Friday, April 1, 2011

Recent Reads

Kate Atkinson was a tall act to follow, so I am not surprised that the other books I’ve read since were just ok to really good, but not nearly as wonderful as Started Early.

These Things Hidden by Heather Gudenkauf is told chapter by chapter from different character perspectives. Not my favorite technique, especially when some of the chapters were only a few paragraphs long and some of the individuals sound exactly same.

The premise is a crime committed by a teenage girl, previously considered to be a paragon. While the story is slow in building and coy, you guess right away, correctly, that it has something to do with a baby and an unwanted pregnancy. It develops that she gave birth unattended and disposed of the baby girl in a river behind her house. She is subsequently convicted of murder, but as a juvenile is out in five years. She is sent to a halfway house in her hometown, tries to reconnect with her sister and start over.

The plot was pretty predictable, but there were a few twists, one I expected and some I didn’t. The ending makes it worthwhile.

I have enjoyed most things I’ve read by Penelope Lively. Her prose is elegant and spare, which makes even a commonplace plot worth reading. Although most of her stories are pretty original. I did not love Family Album, her newest. I felt like I was reading something I had already read. The characters seemed stock and the story, two disparate parents, six children and an au pair over the years in a huge Edwardian house, was just as expected. It picked up a little towards the end, but by that time I was tired of slogging through everyone’s Life Review. However, the writing itself is marvelous. She just has a perfect way of wording something or describing something that makes it wonderful.

A Trace of Smoke by Rebecca Cantrell is the first in a series that is set in Germany in the 1930’s. Hannah Vogel is a newspaper reporter barely eking out a living as the Weimar Republic ends and the Third Reich begins. Her younger brother is murdered and, heartbroken, she vows to find the killer. A good story, nicely written and interesting historical perspective.

Francine Matthews is a pseudonym for Stephanie Barron, who writes the Jane Austen mysteries. The Alibi Club couldn’t be more different from the Austen books. Set at the beginning of the German occupation of France (I’m going through a WW II kick), it is violent and confusing. Filled with real life characters and fictional characters based on real people, it revolves around stolen material for creating an atom bomb. I think. I found the dozens of characters distracting and hard to follow. And the murder that opens the book is gratuitously violent and grotesque.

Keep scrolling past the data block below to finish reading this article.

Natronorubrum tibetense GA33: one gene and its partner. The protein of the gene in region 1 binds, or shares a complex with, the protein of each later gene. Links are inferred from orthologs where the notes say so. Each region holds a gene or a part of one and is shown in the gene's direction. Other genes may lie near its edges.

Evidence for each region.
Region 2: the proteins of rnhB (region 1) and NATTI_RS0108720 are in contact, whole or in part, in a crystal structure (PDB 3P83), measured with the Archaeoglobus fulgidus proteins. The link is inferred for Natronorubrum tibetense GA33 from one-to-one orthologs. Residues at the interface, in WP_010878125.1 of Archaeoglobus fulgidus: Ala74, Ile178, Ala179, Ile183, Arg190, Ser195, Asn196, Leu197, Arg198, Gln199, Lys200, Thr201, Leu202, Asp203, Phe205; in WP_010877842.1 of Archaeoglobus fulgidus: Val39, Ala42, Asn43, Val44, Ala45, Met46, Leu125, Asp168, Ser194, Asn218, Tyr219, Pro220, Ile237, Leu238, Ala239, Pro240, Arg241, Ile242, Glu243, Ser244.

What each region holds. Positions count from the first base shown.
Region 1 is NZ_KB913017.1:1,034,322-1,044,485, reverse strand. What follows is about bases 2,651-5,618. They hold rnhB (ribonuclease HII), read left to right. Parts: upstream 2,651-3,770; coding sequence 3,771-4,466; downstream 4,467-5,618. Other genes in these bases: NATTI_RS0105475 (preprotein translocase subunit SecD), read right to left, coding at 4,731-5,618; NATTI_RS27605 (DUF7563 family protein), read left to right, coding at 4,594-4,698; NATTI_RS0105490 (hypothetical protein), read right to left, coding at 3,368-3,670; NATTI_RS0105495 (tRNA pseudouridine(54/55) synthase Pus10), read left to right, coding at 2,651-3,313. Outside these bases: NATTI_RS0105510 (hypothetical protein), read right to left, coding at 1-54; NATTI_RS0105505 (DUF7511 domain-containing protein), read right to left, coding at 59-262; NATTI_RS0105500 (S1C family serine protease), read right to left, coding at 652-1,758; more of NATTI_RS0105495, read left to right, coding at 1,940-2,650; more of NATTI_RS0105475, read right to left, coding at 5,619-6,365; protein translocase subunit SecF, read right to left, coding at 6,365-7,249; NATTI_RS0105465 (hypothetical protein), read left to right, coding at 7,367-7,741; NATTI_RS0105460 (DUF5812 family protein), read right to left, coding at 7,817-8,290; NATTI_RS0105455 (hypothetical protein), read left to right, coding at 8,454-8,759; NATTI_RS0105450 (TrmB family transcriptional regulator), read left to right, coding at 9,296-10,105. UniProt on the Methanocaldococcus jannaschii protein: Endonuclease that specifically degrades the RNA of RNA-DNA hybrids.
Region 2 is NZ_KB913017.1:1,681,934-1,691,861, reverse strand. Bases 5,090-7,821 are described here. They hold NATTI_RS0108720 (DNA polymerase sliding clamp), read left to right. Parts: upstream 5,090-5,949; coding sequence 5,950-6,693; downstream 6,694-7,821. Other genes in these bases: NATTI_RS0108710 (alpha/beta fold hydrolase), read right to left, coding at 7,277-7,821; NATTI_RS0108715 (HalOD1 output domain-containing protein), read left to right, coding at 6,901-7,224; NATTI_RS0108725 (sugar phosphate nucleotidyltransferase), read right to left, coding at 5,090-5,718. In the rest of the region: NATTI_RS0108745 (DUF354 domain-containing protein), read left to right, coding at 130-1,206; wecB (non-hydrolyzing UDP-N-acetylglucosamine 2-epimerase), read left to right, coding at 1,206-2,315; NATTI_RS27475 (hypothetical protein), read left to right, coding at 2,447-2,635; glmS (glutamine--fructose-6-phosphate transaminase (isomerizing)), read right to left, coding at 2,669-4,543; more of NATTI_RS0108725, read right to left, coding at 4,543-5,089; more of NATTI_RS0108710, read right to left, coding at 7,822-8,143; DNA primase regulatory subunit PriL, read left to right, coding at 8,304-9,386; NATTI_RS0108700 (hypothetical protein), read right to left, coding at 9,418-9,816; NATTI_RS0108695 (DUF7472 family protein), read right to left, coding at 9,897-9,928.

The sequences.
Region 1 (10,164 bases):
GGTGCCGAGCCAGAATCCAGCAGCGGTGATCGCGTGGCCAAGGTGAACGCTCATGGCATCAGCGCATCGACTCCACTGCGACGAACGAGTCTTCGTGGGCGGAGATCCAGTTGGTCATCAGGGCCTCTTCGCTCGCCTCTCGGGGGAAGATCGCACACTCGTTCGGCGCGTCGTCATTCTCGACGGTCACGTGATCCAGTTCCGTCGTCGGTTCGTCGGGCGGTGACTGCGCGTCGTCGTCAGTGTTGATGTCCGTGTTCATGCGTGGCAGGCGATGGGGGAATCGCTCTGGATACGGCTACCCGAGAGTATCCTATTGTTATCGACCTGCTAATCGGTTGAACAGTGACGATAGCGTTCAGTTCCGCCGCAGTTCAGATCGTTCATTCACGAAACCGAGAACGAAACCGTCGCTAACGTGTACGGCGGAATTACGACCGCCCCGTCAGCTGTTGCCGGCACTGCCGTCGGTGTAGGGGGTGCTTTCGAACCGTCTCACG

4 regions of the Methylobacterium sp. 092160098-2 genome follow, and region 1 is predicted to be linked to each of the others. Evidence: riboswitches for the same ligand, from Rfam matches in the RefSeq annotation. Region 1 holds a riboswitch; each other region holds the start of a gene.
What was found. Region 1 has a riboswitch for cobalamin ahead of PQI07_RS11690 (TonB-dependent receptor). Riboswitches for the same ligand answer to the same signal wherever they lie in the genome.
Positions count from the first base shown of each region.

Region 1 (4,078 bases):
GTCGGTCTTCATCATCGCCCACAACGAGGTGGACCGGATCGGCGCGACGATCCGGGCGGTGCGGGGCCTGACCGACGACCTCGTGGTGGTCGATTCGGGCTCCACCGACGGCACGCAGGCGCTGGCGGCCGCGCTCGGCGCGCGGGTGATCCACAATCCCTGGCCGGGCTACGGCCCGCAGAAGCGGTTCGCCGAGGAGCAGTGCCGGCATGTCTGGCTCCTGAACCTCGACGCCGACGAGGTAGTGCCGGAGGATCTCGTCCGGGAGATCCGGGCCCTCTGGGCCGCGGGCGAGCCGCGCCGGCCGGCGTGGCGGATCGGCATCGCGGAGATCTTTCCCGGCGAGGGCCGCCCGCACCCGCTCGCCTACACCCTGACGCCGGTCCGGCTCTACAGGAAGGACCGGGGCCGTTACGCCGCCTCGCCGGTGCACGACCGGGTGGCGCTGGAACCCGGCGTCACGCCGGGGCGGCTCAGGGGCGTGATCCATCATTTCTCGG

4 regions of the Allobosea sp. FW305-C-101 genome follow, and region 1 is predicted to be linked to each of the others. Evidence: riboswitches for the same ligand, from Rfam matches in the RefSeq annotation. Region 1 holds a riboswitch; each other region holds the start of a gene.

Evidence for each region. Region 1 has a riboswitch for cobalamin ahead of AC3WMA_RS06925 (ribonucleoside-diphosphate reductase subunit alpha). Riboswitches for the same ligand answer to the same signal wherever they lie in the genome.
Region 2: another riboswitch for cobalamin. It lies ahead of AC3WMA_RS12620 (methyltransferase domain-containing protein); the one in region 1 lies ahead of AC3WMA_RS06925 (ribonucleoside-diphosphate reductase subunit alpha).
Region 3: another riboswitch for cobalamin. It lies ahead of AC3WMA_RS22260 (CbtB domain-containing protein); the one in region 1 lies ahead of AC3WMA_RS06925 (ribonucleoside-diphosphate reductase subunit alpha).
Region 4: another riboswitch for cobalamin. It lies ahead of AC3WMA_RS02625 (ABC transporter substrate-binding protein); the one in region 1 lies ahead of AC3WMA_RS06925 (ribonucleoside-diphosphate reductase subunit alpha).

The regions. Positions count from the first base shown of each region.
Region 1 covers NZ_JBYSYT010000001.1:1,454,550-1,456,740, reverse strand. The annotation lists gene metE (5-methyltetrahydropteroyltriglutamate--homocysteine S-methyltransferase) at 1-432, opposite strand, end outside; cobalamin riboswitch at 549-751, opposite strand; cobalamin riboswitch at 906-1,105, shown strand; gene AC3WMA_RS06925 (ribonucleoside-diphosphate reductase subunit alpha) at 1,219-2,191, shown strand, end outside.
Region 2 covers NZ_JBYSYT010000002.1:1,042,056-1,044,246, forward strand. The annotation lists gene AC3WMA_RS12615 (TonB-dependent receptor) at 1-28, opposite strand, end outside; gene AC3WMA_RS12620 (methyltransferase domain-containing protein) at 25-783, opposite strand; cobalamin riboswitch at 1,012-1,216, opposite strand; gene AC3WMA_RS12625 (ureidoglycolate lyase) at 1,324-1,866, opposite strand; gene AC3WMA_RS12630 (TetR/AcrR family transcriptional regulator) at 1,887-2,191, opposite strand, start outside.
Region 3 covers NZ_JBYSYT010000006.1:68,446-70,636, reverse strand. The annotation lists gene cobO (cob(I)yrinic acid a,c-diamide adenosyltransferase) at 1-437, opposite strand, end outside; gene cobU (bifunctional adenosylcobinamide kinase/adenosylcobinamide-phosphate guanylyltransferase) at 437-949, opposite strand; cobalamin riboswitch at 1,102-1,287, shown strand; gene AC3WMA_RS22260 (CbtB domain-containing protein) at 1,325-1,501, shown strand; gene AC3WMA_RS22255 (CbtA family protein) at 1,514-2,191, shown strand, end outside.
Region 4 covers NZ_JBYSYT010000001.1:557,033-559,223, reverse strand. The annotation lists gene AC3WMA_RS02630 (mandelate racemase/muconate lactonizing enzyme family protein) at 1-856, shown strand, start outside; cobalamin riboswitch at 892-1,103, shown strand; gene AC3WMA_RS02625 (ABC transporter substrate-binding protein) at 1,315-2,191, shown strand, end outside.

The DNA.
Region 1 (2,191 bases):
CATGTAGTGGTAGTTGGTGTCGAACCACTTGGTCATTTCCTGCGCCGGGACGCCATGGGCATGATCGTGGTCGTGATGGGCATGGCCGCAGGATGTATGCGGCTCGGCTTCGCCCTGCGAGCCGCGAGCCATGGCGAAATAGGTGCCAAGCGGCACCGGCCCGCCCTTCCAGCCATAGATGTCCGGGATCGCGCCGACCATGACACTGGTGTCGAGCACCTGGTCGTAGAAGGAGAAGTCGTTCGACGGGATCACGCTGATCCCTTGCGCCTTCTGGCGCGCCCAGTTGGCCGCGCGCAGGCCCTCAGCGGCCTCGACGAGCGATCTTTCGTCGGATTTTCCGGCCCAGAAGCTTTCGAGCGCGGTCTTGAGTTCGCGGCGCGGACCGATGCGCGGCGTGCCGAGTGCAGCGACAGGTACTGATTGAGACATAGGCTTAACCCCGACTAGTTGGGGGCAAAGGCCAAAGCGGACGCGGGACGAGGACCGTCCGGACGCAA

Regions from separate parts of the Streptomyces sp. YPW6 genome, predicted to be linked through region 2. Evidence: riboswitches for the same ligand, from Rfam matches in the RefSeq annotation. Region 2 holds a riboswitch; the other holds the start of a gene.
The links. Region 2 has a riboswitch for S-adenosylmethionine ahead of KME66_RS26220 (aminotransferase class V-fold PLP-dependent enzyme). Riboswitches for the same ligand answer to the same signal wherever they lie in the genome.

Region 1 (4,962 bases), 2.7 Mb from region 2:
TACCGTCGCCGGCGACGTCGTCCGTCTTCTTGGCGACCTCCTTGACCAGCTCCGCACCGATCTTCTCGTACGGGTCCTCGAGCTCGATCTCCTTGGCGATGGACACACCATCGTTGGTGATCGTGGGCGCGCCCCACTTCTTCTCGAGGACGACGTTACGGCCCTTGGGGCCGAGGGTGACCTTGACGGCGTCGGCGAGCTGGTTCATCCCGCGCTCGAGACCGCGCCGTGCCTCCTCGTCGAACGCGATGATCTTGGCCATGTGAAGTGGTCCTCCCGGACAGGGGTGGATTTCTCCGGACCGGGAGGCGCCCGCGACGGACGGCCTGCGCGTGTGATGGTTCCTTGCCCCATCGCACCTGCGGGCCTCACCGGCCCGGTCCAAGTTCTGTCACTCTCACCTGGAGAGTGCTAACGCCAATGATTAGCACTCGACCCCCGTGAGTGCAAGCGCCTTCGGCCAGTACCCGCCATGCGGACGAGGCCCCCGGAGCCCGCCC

I was really looking forward to The Postmistress by Sarah Blake. Beginning in 1940, it tells the parallel stories of Iris, the postmistress of a small Cape Cod town, Frankie, a war correspondent based in London during the blitz and Emma, the young wife of the town doctor. One of these three has a letter in her possession that she is supposed to deliver, but never does. The plot revolves around these women and how they are affected by war. The quote that introduces the book is by writer Martha Gellhorn, who covered conflicts from WWII to Vietnam: “War happens to people, one by one. That is really all I have to say, and it seems to me I have been saying it forever.” Well written and thought provoking.

If any of these interest you, just click to purchase from Amazon!

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Kathy Parker said...

Marie, if you're into WWII have you read Philip Kerr's Bernie Gunther mysteries. I've liked them a lot. Speaking of Kate Atkinson i read a review of her latest and got in line at the library for it, something about dog in the title. Meanwhile, I got her earlier 3 with Jackson ?, ex-policeman. I liked Case Histories but couldn't stick the next one. Now I'm reading the one with dog in the title. I read and liked Open City by Teju Cole. I bought 2 books of poetry by women that I'm looking forward to dipping into. One is "One with Others" by C.D. Wright. Have you read about it? I have a weakness for Southern writers

Marie said...

Hi Kathy! No I haven't read Philip Kerr, I'll check it out. I love that period, the history, the music, the clothes, everything.

Check out my previous post to see what I thought of Started Out Early, Took My Dog. I liked it a little. lol

The second Jackson Brodie book was not my favorite of the four, but I think all of them are great.

I haven't read poetry in a long time. I should dip back in. I am not a huge fan of Southern writers per se, but I just started re-reading Flannery O'Connor. A Good Man is Hard to Find is so chilling and brilliantly simple.

Thanks SO MUCH for stopping by and leaving your comment.

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